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Aims--To examine the association of direct (e.g. hitting) and relational (e.g. hurtful manipulation of peer relationships) bullying experience with common health problems.
Methods--A total of 1639 children (aged 6-9 years) in 31 primary schools were studied in a cross sectional study that assessed bullying with a structured child interview and common health problems using parent reports. Main outcome measures were common physical (e.g. colds/coughs) and psychosomatic (e.g. night waking) health problems and school absenteeism.
Results--Of the children studied, 4.3% were found to be direct bullies, 10.2% bully/victims (i.e. both bully and become victims), and 39.8% victims. Direct bully/victims, victims, and girls were most likely to have physical health symptoms (e.g. repeated sore throats, colds, and coughs). Direct bully/victims, direct victims, and year 2 children were most likely to have high psychosomatic health problems (e.g. poor appetite, worries about going to school). Pure bullies (who never got victimised) had the least physical or psychosomatic health problems. No association between relational bullying and health problems was found.
Conclusions--Direct bullying (e.g. hitting) has only low to moderate associations with common health problems in primary school children. Nevertheless, health professionals seeing children with repeated sore throat, colds, breathing problems, nausea, poor appetite, or school worries should consider bullying as contributory factor.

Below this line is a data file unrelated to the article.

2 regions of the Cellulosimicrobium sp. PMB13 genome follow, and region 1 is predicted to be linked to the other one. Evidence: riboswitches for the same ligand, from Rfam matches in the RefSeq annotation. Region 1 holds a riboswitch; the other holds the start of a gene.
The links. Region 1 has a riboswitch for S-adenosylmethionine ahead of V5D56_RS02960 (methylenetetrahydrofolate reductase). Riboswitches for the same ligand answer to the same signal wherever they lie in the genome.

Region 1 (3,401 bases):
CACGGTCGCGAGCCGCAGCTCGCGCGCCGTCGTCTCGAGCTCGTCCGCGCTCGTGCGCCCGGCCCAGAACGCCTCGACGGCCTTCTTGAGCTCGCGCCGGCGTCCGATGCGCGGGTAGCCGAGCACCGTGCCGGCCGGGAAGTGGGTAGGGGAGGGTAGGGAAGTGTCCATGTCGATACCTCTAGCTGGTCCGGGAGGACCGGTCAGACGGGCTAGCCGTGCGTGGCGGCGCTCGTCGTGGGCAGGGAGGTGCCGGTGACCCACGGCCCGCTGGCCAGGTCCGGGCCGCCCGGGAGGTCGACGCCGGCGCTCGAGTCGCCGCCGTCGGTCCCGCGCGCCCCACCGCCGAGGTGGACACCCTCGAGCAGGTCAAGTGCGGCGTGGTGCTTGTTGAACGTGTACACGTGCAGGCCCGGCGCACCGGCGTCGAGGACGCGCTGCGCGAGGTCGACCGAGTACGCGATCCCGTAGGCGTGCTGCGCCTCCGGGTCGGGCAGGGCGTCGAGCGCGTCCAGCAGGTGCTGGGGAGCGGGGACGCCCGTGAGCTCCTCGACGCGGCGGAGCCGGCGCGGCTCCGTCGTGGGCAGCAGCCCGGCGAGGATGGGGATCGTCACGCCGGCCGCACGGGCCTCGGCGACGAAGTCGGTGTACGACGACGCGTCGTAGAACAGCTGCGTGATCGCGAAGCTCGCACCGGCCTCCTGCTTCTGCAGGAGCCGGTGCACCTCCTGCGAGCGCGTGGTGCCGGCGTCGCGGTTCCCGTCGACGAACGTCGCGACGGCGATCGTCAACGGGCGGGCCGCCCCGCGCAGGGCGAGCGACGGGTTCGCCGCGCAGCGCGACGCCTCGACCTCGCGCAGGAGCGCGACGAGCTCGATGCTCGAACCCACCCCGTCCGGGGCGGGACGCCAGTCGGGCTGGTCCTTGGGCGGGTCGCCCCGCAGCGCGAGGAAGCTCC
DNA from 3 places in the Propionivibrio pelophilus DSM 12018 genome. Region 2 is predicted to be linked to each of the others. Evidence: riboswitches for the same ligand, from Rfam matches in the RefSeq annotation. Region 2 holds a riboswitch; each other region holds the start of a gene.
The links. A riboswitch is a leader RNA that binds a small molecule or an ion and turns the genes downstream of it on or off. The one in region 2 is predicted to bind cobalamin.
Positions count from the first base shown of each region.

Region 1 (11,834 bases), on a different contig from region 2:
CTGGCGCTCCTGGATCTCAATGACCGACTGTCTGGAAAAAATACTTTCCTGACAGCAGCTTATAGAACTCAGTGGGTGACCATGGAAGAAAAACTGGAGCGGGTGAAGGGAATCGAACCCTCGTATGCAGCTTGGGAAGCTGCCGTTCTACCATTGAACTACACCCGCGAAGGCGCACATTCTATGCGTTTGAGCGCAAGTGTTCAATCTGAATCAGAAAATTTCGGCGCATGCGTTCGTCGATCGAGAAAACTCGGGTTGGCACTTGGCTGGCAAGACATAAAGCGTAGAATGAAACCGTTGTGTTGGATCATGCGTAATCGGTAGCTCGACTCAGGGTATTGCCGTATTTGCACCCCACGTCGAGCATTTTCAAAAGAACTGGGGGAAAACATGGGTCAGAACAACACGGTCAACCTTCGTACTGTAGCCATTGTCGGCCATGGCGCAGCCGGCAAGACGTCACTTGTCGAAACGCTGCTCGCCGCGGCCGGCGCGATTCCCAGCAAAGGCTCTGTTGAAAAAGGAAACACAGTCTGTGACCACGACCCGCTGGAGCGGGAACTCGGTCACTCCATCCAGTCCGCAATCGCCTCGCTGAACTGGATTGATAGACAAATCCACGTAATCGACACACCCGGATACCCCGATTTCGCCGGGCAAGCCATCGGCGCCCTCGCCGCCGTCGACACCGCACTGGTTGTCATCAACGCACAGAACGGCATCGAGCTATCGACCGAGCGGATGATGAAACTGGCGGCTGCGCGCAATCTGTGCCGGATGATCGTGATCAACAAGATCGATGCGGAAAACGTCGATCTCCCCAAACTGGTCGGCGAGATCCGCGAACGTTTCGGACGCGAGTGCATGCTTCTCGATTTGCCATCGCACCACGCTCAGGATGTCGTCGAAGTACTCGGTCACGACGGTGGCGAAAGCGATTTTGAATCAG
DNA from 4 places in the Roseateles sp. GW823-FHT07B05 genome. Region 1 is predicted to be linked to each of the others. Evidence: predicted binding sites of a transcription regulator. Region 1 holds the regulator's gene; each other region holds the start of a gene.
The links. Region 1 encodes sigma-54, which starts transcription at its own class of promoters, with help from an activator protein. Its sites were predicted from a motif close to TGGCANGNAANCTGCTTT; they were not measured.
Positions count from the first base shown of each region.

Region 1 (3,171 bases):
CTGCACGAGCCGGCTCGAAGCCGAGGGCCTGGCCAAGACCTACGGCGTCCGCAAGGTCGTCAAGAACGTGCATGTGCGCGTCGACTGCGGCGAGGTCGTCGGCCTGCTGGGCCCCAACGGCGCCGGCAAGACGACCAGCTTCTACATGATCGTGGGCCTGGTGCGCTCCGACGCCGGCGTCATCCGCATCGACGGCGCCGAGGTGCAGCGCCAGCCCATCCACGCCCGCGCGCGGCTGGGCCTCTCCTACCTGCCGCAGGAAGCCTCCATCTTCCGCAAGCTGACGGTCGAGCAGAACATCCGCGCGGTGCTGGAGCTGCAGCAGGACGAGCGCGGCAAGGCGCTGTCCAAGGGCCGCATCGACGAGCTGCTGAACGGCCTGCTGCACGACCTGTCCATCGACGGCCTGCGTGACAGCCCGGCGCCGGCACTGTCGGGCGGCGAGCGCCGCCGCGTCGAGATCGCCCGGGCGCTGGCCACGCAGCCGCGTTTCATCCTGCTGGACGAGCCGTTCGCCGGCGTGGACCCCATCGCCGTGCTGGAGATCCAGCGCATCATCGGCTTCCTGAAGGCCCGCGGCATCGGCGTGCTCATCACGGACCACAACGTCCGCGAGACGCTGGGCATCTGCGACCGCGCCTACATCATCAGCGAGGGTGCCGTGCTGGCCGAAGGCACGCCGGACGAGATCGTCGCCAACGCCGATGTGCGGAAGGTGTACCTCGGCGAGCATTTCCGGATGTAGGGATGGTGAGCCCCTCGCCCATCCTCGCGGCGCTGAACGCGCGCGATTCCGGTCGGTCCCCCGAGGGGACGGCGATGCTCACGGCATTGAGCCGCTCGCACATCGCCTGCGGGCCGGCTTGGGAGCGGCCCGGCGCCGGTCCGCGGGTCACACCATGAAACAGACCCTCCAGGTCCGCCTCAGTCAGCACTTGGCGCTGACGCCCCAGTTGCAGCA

(Arch Dis Child 2001;85:197-201)
Keywords: bullying; health problem; primary school
Approximately 8-46% of children [1-4] experience being bullied in primary school. Adverse effects of peer victimisation on psychological maladjustment such as anxiety, depressive feelings, low self esteem, or loneliness have been found in studies of predominantly secondary school children. [5-7] In contrast, there is a dearth of research on the relation of bullying experiences and common health complaints  and school absenteeism. Williams et al found that 9-10 year olds who reported common health problems such as tummy aches or sleeping problems also reported being victims of bullying two to four times more frequently.  However, as the informants on bullying and health problems were the children, often in the presence of their parents, the effects may have been inflated.  There may be a tendency for victims to exaggerate adverse effects.  Recent research indicates that a proportion of victims are also bullies at other times (bully/victims [2,4,9]) and have been reported to differ significantly fro m "pure" bullies in their behaviour. [10-12] They should be considered separately from pure victims or pure bullies. Finally, little is known about the adverse effects of more subtle forms of victimisation on common health complaints involving the hurtful manipulation of peer relationships and friendships, often called relational bullying [4,13,14] to direct bullying comprising physical (hitting) or direct verbal (threats) aggression.
We investigated the association of bullying involvement among 6-9 year old primary school children, assessed with a structured private interview by postgraduate psychologists, to parent reports of common health complaints and school records of school absenteeism.
Participants and methods
All 2201 children and their parents in 78 classes in 31 primary schools were approached for consent. For 107 children (5.4%) parents declined permission and a further 112 (5.7%) were not present on the days of interviewing. Total participation rate for the interviews was thus 88.9% (n = 1982). The age ranged from 6 to 9 years with an average age of 7.6 (SD 1.0) years (year 2: 6.7 (SD 0.6) years; year 4: 8.3 (SD 0.6) years). A total of 51.4% were male and 49.6% female; 8.9% of children were from ethnic minorities.
Ethical approval for the study was granted by the University of Hertfordshire Ethical Committee.
Children were individually interviewed between 1996 and 1998 using …